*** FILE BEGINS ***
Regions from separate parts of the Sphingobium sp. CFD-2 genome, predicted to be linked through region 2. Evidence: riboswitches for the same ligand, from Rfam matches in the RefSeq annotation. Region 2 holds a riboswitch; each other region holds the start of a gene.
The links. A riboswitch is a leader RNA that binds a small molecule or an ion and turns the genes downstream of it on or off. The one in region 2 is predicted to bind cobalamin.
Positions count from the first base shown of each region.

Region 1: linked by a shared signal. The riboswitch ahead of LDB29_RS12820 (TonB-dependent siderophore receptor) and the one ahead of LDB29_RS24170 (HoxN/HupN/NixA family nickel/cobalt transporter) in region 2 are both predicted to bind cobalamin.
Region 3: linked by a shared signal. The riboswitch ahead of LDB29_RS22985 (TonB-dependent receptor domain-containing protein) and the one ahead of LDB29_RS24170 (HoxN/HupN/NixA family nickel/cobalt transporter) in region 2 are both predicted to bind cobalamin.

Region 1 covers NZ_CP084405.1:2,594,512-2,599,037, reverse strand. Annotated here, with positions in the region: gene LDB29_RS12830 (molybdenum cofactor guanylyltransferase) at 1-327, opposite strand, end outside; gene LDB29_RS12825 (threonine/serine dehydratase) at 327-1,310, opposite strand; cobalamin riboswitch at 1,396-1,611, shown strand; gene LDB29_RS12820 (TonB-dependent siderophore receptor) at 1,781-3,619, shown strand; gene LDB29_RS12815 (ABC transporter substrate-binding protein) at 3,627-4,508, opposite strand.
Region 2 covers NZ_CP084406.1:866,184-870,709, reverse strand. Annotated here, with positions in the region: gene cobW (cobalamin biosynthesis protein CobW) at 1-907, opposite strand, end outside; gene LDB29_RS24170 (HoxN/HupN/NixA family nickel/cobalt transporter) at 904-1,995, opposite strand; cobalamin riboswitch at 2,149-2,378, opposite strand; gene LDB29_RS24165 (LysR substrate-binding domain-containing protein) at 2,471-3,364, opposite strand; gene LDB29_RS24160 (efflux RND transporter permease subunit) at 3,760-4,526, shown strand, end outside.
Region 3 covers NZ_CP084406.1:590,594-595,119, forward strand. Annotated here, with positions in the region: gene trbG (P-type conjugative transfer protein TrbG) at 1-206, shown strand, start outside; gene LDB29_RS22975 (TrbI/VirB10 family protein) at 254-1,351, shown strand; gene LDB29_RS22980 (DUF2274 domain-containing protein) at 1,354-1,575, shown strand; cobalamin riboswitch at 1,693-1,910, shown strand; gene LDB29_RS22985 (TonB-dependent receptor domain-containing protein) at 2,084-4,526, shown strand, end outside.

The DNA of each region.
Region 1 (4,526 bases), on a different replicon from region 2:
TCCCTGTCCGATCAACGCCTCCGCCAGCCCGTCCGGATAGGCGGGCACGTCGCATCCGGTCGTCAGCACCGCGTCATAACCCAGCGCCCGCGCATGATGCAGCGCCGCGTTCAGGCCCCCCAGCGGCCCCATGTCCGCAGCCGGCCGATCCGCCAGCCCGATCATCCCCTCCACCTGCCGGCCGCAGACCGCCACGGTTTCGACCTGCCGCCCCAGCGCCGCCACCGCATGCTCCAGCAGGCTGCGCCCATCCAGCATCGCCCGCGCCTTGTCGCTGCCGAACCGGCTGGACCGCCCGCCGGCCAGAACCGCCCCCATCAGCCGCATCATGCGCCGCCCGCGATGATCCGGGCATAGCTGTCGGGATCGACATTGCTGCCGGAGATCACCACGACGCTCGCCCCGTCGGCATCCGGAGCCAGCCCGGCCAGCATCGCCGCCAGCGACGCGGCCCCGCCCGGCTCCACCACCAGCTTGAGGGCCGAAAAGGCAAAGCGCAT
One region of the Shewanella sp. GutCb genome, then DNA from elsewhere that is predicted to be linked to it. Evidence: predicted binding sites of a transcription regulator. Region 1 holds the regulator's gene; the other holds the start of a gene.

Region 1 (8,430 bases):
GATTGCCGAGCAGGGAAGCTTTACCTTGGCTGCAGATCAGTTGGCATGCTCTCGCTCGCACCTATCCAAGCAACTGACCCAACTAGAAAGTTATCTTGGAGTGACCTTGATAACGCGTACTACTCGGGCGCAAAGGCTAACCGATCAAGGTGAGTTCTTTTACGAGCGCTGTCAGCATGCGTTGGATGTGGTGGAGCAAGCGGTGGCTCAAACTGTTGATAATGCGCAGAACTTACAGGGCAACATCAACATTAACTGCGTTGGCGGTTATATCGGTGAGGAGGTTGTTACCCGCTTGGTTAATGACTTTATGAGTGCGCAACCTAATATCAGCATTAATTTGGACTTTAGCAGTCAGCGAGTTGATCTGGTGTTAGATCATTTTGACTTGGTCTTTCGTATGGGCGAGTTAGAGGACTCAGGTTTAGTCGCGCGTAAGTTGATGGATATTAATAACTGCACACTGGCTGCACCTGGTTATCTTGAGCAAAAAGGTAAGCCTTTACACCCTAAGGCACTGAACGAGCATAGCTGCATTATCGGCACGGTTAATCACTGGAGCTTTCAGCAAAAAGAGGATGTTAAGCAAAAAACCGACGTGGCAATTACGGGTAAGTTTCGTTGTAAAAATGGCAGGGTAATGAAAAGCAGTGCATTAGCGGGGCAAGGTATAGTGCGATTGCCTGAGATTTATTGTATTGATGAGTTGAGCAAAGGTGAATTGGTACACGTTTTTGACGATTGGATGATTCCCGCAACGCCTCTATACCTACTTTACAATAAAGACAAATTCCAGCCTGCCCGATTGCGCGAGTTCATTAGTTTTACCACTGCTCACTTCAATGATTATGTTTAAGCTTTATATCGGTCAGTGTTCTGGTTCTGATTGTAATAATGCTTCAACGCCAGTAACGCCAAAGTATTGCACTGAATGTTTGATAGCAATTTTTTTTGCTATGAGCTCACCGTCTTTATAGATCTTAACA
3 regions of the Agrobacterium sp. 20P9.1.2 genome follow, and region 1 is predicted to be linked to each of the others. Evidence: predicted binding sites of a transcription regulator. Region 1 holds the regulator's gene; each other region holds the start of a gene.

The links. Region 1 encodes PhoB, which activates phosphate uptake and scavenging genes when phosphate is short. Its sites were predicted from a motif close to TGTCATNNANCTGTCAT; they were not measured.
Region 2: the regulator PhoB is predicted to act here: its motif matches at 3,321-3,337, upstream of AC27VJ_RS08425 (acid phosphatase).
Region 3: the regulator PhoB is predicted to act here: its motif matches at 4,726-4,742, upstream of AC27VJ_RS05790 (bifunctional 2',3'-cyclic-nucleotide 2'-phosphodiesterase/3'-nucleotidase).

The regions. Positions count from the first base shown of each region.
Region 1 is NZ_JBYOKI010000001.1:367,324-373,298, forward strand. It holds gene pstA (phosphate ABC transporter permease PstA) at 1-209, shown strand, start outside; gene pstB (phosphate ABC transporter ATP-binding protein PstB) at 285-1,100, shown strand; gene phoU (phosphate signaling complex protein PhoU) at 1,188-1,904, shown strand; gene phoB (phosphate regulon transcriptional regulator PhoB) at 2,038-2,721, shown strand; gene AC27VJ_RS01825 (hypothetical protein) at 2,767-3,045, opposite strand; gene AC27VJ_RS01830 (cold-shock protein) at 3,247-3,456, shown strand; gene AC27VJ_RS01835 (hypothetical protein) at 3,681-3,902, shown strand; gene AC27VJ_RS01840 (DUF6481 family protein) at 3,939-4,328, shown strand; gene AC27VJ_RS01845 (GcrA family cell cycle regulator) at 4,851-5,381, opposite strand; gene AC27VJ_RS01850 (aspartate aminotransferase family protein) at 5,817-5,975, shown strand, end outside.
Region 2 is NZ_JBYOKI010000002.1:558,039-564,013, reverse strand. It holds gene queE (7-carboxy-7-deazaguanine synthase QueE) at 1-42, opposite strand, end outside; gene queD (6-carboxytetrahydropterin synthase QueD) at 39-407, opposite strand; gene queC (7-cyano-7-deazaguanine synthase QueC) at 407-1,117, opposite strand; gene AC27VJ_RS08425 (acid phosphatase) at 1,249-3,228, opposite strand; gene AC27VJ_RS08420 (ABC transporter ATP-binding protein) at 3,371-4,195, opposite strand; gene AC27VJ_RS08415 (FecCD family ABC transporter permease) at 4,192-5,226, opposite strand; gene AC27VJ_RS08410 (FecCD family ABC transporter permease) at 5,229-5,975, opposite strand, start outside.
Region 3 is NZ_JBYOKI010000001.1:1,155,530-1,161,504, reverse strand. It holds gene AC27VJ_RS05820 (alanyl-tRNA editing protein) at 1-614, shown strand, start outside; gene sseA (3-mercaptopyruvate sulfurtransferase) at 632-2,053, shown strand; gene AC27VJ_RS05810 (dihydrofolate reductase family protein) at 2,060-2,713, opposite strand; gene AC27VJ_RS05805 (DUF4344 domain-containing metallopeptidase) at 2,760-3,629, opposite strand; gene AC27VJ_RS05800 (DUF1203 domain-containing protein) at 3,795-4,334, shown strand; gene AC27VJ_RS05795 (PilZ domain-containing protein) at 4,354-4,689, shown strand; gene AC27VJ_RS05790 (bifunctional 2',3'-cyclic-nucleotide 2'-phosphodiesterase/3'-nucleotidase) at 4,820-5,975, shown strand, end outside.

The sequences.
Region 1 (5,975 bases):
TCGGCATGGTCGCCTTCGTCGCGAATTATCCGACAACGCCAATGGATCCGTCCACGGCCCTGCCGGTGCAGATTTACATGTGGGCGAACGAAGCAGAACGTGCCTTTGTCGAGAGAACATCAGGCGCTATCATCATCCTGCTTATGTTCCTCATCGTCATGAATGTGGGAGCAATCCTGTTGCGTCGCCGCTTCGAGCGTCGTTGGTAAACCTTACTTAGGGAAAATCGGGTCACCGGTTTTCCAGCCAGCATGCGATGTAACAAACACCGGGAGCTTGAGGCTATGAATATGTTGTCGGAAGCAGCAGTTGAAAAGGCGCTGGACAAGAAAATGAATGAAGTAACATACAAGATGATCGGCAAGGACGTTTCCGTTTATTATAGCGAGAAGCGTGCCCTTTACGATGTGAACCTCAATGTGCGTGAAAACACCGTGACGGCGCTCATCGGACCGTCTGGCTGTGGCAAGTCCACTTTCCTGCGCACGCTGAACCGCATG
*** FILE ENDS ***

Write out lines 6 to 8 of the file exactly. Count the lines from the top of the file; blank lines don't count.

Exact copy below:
Region 1 covers NZ_CP084405.1:2,594,512-2,599,037, reverse strand. Annotated here, with positions in the region: gene LDB29_RS12830 (molybdenum cofactor guanylyltransferase) at 1-327, opposite strand, end outside; gene LDB29_RS12825 (threonine/serine dehydratase) at 327-1,310, opposite strand; cobalamin riboswitch at 1,396-1,611, shown strand; gene LDB29_RS12820 (TonB-dependent siderophore receptor) at 1,781-3,619, shown strand; gene LDB29_RS12815 (ABC transporter substrate-binding protein) at 3,627-4,508, opposite strand.
Region 2 covers NZ_CP084406.1:866,184-870,709, reverse strand. Annotated here, with positions in the region: gene cobW (cobalamin biosynthesis protein CobW) at 1-907, opposite strand, end outside; gene LDB29_RS24170 (HoxN/HupN/NixA family nickel/cobalt transporter) at 904-1,995, opposite strand; cobalamin riboswitch at 2,149-2,378, opposite strand; gene LDB29_RS24165 (LysR substrate-binding domain-containing protein) at 2,471-3,364, opposite strand; gene LDB29_RS24160 (efflux RND transporter permease subunit) at 3,760-4,526, shown strand, end outside.
Region 3 covers NZ_CP084406.1:590,594-595,119, forward strand. Annotated here, with positions in the region: gene trbG (P-type conjugative transfer protein TrbG) at 1-206, shown strand, start outside; gene LDB29_RS22975 (TrbI/VirB10 family protein) at 254-1,351, shown strand; gene LDB29_RS22980 (DUF2274 domain-containing protein) at 1,354-1,575, shown strand; cobalamin riboswitch at 1,693-1,910, shown strand; gene LDB29_RS22985 (TonB-dependent receptor domain-containing protein) at 2,084-4,526, shown strand, end outside.